Yes, the progressives/New Dealers/New Class were politicians, and bureaucrats, and experts (as I think Burke would say, “calculators”). But they were more than just that. In the North American context, they were from a vast, dizzying array of backgrounds: upper class Northeast, political “refugees”/dissidents from the South, and American Great Plains/Canadian Prairie yeoman families.

    Ugh, the more I think about this, the more disgusted I am with Brooks. Here’s a decently smart, literate guy, who is practising hackwork. Look, people argue strongly against the stimulus/spending bill without resorting to this kind of shitty intellectual history. Brooks is disappointing. We need opposition voices, but not like this. What a total courtier, a fraud, a toady. What a tool.

  4. Timothy Burke says:

    Doing the actual history of technocratic planning strikes me as crucial, and yet, it also strikes me as a very big empty spot in historical or anthropological writing. A social and intellectual history of the state, or of bureaucrats: there is work that fits the bill, but it’s scattered and in some cases, only accidentally focused on those interests. I like James Scott’s Seeing Like a State, for example, but Scott only opens up the really messy question about how the formal thinking of high modernist planners, utopians, progressives and so on informed what bureaucrats or political leaders did. If you take the fascinating case of Nyerere’s ujaama villages, in one sense, Nyerere’s use of the postcolonial state apparatus was not so different than any other postcolonial autocrat. In another sense, it was entirely different because of the high modernist utopianism of his plans.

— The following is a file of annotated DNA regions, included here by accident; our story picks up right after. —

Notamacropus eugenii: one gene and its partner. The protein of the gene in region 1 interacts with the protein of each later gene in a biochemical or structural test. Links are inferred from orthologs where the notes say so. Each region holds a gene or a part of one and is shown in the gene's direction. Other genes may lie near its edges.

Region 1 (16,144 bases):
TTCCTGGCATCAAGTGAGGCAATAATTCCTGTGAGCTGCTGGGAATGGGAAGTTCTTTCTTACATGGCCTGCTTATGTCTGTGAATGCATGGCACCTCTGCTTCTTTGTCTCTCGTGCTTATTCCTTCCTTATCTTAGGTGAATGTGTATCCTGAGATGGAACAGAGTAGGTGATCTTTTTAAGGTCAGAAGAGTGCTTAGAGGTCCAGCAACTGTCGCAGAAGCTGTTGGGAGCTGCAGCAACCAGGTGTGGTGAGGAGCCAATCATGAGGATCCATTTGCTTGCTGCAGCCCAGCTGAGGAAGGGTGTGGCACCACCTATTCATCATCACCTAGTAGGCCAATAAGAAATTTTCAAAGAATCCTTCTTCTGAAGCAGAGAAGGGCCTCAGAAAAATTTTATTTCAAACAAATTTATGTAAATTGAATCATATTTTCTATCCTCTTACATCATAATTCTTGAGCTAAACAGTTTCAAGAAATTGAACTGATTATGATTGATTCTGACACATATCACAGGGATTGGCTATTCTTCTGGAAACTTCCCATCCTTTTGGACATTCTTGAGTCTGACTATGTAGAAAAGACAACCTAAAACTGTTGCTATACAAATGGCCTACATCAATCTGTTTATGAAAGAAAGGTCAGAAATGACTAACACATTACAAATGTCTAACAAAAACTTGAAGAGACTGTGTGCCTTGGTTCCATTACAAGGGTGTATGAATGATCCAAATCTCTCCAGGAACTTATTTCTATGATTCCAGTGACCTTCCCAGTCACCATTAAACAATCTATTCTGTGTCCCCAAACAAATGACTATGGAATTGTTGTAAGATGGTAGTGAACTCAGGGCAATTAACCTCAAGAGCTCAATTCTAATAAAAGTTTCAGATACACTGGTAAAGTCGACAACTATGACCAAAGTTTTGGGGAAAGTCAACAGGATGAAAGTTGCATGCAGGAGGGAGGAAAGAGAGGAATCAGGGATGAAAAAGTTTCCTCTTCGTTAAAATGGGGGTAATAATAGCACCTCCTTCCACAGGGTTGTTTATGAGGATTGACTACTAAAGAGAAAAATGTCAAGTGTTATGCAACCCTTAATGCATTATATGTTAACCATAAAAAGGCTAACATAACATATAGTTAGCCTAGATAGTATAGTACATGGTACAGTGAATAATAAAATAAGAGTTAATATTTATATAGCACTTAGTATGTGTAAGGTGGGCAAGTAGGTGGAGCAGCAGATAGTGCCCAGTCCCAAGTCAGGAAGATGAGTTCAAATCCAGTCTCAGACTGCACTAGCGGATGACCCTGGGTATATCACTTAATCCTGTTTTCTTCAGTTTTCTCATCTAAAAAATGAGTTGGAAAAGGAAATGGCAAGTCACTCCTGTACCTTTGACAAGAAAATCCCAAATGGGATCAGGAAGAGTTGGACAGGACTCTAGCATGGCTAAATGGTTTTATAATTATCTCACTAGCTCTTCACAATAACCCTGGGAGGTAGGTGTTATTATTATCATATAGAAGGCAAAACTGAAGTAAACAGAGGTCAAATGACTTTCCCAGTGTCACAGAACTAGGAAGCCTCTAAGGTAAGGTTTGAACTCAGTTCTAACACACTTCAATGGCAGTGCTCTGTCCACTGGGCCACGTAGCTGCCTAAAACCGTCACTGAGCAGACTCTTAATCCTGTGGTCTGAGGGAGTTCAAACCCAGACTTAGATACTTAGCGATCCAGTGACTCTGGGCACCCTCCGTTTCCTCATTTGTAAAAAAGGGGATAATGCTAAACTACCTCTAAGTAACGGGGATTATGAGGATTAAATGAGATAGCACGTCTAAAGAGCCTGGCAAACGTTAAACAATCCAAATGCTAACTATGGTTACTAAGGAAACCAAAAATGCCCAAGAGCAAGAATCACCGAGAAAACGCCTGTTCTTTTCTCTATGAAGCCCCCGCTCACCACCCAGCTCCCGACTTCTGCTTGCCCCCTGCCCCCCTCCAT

5. Tim Ross says:

    “A social and intellectual history of the state, or of bureaucrats”

    That kind of work would be on the short list of ideas/topics that might lure me into academia, but whenever that thought gets too strong I take a nap. Usually it passes pretty quick.

    Anyway, I think we’re in agreement about the contours here. I guess one way of summing up my frustration with the vulgar hayekian critique is that guys like Brooks want to indiscriminately pin the High Modernist tail on donkeys that don’t necessarily merit it. There’s a big missing step in Brooks’ argument that he just assumes away, like an underpants gnome.

    And on the other hand, there’s the unspoken extent to which High Modernist ideas and undergird actually existing capitalism. It’s a bit of tightrope act to hew to a rigourous Hayekian doctrine that says that planning _inside_ the firm is great and good, but planning *outside* the firm, at the state level, is verboten, while ignoring the reality that capitalist economic practices in the US depend on a huge, centrally-planned, govt project – the US Interstate system.*

    That’s not an attempt to render all Hayekian critiques illegitimate or say that they’re incoherent, but it is an appeal for better Hayekians. It’s the equivalent of returning a student paper covered in red ink, and saying, “you need to do better than this.”

    Now I really want to read Scott’s book. It’s been on my list forever; time to dive in.

    * Not that I want to defend the US highway system as an instance of a top-down technocratic project that turned out to be a _good idea_. I’m just saying, it is a huge factor in just about every aspect of industry and commerce in the States. So it’s probably a good idea for any conservative doing a Hayekian five-finger exercise to remember that.